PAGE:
Tasmanian Devil

The greatest recent threat to Tasmanian devils is Devil Facial Tumor Disease (DFTD) as populations have declined up to 80% due to the contagious cancer.

The greatest recent threat to Tasmanian devils across Tasmania is Devil Facial Tumor Disease (DFTD). In September 2006, the Tasmanian devil disease was gazetted under the Animal Health Act as a List B notifiable disease.

In diseased areas, nearly all sexually mature Tasmanian devils, older than two years of age, become infected and succumb to the disease. Juveniles as young as one year old can also be infected. This is resulting in populations with a very young age-structure in which females have only one breeding event, whereas they would normally have three.

Populations in which DFTD has been observed for several years have declined by up to 80% (approximate, due to low sample size in recent years). There is no evidence to date of the decline in devils stopping or the prevalence of the disease decreasing, but monitoring teams continue to assess Tasmanian devil populations as DFTD spreads.

Although this disease has not resulted in extinction in the past, the effect of additional, human-associated threats may pose a grave threat to the persistence of Tasmanian devil populations. There’s a real fear that Tasmanian devils could become extinct. The identification of a second type of DFTD highlights the importance of ongoing monitoring of wild populations and disease investigations as part of assisting the ongoing survival of the Tasmanian devil in the wild.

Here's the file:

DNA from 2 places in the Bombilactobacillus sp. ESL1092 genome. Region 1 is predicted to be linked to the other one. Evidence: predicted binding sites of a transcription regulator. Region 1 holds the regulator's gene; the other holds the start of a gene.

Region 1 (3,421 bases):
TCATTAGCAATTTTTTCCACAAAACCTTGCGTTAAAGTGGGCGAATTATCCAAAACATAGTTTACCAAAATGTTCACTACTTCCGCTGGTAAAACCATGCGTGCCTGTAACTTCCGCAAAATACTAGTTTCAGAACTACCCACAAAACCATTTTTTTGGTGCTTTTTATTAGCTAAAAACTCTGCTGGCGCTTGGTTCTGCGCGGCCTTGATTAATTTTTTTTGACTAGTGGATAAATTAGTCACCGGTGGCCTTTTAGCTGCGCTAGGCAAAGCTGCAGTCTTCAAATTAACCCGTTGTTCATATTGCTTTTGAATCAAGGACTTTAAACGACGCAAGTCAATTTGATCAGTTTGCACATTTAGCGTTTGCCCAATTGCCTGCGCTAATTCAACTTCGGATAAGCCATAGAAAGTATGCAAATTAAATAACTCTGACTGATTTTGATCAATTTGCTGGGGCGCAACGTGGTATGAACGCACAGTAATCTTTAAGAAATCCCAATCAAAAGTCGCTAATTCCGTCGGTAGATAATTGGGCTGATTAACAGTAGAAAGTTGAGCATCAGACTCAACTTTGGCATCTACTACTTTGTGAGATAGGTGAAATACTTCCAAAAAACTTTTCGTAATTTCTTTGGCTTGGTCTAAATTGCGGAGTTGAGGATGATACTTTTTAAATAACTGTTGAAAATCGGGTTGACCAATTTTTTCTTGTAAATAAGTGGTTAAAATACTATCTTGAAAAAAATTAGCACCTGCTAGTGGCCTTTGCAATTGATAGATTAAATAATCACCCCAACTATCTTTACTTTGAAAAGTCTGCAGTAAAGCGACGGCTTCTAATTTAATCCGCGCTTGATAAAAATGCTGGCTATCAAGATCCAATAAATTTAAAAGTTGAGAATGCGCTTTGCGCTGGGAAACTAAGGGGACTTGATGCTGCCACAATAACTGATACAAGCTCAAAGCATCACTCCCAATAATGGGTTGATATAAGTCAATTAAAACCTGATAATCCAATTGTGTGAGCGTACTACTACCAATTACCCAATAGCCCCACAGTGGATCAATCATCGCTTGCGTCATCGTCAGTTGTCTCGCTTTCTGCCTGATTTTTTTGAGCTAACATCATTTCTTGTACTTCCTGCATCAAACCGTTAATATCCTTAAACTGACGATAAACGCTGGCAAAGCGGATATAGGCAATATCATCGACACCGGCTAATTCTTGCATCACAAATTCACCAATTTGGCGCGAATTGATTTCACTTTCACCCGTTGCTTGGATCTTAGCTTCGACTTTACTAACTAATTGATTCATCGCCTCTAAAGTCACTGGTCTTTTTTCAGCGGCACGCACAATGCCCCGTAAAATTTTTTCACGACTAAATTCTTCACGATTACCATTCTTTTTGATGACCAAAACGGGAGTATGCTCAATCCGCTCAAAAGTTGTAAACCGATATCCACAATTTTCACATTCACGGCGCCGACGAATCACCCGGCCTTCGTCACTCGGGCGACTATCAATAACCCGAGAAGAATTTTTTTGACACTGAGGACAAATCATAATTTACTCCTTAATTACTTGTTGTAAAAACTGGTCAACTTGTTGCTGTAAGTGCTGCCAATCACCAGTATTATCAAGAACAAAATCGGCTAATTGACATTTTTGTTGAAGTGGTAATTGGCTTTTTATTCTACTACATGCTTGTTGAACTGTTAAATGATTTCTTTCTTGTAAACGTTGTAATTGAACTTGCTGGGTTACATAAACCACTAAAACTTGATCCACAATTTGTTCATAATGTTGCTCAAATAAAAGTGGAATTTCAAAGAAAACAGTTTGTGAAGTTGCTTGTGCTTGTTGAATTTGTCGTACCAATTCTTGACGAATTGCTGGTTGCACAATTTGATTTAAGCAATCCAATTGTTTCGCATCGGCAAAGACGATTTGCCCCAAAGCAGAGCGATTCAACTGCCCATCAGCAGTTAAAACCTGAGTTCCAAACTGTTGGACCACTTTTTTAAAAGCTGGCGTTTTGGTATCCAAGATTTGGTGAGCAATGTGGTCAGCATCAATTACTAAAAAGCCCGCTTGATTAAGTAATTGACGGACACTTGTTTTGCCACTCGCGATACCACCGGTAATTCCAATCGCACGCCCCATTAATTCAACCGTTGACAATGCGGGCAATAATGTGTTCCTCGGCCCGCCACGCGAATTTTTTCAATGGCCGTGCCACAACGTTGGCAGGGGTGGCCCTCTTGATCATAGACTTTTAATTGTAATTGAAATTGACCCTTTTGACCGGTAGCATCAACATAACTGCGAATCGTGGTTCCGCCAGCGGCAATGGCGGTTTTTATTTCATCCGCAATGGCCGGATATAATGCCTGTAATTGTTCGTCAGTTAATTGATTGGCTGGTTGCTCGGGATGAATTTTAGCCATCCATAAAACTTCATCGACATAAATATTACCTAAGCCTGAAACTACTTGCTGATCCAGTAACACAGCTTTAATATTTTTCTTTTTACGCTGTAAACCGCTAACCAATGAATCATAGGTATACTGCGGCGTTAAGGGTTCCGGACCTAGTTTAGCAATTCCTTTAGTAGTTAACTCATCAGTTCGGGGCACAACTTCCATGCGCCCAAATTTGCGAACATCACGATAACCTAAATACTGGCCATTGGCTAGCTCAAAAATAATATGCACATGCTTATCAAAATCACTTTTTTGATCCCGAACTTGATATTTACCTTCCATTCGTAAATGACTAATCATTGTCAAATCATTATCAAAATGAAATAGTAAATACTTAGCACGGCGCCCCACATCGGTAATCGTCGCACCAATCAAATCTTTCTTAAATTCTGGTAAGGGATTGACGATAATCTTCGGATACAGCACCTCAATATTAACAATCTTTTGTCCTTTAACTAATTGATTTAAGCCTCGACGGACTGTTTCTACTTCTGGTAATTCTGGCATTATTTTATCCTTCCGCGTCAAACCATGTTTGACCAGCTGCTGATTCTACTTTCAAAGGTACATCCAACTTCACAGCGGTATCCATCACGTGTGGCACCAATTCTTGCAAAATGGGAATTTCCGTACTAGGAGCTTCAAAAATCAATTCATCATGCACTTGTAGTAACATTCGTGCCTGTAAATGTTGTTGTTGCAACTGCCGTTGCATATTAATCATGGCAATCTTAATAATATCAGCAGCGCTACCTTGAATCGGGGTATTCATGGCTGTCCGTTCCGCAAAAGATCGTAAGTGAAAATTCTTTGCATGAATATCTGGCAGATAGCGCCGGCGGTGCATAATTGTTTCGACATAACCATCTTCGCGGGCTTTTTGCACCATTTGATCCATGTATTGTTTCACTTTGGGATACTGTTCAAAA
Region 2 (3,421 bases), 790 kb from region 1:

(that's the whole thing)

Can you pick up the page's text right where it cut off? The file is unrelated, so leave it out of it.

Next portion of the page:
Image | © Shane Lin, Some Rights Reserved, (CC BY-NC 2.0)
Sources | (Boyce, 2018; Bradshaw & Brook, 2005; Fahey & Kinder, 2001; Hawkins, McCallum, Mooney, Jones, & Holdsworth, 2008; Nowak, 1999; Save the Tasmanian Devil Program, April 2018,November 2018)

Learn More About the Tasmanian Devil


Fill in your details below or click an icon to log in:

WordPress.com Logo

You are commenting using your WordPress.com account. Log Out /  Change )

Twitter picture

You are commenting using your Twitter account. Log Out /  Change )

Facebook photo

You are commenting using your Facebook account. Log Out /  Change )

Connecting to %s

This site uses Akismet to reduce spam. Learn how your comment data is processed.